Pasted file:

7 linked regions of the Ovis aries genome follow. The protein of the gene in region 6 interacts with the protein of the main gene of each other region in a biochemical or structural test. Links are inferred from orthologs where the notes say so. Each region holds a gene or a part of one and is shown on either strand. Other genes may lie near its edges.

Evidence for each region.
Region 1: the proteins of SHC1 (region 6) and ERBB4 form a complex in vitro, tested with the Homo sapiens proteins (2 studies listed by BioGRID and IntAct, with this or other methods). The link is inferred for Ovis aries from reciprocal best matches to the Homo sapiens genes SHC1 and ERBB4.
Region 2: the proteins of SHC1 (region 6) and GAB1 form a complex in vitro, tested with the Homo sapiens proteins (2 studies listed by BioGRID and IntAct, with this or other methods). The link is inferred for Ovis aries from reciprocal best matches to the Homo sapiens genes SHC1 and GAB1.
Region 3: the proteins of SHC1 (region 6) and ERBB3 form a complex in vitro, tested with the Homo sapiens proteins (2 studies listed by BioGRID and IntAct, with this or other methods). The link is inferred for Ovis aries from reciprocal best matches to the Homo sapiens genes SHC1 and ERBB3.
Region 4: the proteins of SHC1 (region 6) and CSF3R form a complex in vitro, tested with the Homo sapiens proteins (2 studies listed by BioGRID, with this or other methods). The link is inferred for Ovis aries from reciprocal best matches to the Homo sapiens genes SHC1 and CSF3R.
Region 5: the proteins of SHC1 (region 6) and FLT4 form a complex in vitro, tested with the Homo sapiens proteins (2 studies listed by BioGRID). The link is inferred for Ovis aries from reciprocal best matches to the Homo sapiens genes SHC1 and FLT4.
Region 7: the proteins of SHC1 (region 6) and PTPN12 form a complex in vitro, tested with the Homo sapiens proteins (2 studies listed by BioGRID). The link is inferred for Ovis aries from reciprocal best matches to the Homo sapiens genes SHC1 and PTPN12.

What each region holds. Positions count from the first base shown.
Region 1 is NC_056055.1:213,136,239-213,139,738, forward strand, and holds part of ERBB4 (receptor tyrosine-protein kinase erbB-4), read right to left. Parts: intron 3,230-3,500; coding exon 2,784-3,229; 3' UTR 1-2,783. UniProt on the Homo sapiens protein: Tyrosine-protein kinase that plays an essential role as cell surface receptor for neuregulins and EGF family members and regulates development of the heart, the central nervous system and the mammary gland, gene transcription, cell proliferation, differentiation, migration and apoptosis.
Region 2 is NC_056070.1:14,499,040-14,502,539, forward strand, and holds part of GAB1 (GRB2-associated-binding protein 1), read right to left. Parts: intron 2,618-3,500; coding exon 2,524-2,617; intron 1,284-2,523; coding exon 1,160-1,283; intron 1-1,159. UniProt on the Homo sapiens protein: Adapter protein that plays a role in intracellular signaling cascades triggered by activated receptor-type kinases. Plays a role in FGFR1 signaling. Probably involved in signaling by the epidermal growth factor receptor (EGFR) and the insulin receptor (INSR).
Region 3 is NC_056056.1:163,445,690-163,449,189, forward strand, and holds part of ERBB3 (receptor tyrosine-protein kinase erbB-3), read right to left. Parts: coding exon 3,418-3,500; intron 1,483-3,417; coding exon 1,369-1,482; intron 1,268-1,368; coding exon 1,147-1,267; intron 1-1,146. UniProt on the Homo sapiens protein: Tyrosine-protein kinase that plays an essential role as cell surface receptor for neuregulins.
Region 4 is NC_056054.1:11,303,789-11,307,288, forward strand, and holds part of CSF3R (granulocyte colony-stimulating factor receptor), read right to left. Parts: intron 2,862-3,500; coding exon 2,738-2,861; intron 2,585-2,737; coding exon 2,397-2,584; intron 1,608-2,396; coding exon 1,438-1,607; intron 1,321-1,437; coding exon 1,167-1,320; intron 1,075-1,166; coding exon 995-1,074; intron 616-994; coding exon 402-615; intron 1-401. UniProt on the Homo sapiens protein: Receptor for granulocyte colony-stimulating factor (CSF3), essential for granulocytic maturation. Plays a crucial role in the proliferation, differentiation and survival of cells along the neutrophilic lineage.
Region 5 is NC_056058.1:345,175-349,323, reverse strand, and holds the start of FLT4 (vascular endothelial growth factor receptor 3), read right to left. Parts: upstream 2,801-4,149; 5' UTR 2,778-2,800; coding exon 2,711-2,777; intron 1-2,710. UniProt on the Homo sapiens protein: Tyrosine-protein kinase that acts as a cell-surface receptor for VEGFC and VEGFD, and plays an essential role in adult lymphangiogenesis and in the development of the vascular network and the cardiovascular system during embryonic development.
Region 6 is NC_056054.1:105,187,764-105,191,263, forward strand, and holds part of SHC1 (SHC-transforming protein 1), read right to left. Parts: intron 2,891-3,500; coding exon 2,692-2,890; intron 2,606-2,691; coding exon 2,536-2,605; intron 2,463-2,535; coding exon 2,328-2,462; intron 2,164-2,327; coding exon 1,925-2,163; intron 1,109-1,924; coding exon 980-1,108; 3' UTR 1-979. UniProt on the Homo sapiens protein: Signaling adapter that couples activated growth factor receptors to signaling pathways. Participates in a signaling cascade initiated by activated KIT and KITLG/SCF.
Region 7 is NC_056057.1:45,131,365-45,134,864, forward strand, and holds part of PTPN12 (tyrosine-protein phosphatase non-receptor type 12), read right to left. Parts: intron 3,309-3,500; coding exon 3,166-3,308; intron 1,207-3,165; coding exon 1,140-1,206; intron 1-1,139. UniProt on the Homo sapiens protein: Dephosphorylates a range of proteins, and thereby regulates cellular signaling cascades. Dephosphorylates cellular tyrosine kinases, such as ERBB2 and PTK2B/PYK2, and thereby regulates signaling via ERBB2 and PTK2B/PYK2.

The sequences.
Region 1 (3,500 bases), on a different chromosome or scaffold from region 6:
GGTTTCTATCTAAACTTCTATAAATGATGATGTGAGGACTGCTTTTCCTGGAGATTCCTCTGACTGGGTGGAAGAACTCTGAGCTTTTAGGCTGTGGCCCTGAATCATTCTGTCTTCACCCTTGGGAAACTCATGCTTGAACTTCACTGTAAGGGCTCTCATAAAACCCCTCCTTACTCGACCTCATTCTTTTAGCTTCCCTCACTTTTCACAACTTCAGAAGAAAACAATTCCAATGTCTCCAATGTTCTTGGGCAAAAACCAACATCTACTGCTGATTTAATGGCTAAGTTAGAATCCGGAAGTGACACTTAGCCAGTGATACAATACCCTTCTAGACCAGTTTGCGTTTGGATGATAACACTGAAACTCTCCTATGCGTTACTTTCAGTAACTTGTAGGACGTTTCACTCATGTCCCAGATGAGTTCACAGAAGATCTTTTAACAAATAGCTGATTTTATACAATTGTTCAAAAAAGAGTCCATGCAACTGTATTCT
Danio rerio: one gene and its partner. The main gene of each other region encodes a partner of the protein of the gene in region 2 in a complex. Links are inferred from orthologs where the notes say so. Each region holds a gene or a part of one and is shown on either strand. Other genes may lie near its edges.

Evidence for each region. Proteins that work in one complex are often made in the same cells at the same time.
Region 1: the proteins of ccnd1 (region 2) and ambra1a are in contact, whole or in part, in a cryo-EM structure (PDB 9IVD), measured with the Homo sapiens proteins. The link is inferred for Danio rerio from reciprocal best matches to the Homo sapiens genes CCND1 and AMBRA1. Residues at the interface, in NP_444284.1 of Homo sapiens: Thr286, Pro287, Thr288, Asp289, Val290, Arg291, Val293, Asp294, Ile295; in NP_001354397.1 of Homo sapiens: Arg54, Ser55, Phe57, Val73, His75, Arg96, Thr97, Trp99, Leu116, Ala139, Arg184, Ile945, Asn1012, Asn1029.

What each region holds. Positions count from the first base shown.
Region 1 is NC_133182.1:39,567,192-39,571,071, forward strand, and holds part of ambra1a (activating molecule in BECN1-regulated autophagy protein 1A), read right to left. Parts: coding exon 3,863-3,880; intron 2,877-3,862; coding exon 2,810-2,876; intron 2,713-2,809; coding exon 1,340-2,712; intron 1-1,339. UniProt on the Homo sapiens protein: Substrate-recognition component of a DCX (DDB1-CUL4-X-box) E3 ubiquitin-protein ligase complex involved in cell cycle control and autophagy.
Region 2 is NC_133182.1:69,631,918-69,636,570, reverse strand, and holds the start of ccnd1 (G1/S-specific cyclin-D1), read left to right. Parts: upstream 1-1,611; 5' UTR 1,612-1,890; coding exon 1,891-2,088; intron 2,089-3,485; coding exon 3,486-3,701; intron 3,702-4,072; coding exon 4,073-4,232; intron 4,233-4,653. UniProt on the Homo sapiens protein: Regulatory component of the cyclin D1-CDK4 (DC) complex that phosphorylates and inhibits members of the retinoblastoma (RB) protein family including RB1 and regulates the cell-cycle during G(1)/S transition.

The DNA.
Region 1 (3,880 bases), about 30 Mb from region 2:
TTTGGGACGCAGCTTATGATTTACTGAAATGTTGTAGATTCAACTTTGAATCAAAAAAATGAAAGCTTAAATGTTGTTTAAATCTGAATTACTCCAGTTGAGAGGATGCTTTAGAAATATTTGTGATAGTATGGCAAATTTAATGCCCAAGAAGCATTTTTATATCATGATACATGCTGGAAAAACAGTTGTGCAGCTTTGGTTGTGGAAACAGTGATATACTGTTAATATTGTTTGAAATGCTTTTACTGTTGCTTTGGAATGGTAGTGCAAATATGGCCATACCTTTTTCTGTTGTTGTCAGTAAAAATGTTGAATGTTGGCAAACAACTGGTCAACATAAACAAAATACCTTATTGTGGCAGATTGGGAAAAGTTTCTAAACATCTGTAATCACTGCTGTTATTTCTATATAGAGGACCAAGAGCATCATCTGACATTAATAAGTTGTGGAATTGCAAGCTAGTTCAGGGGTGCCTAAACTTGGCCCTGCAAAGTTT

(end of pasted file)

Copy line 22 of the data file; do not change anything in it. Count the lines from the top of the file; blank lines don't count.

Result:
Region 1: the proteins of ccnd1 (region 2) and ambra1a are in contact, whole or in part, in a cryo-EM structure (PDB 9IVD), measured with the Homo sapiens proteins. The link is inferred for Danio rerio from reciprocal best matches to the Homo sapiens genes CCND1 and AMBRA1. Residues at the interface, in NP_444284.1 of Homo sapiens: Thr286, Pro287, Thr288, Asp289, Val290, Arg291, Val293, Asp294, Ile295; in NP_001354397.1 of Homo sapiens: Arg54, Ser55, Phe57, Val73, His75, Arg96, Thr97, Trp99, Leu116, Ala139, Arg184, Ile945, Asn1012, Asn1029.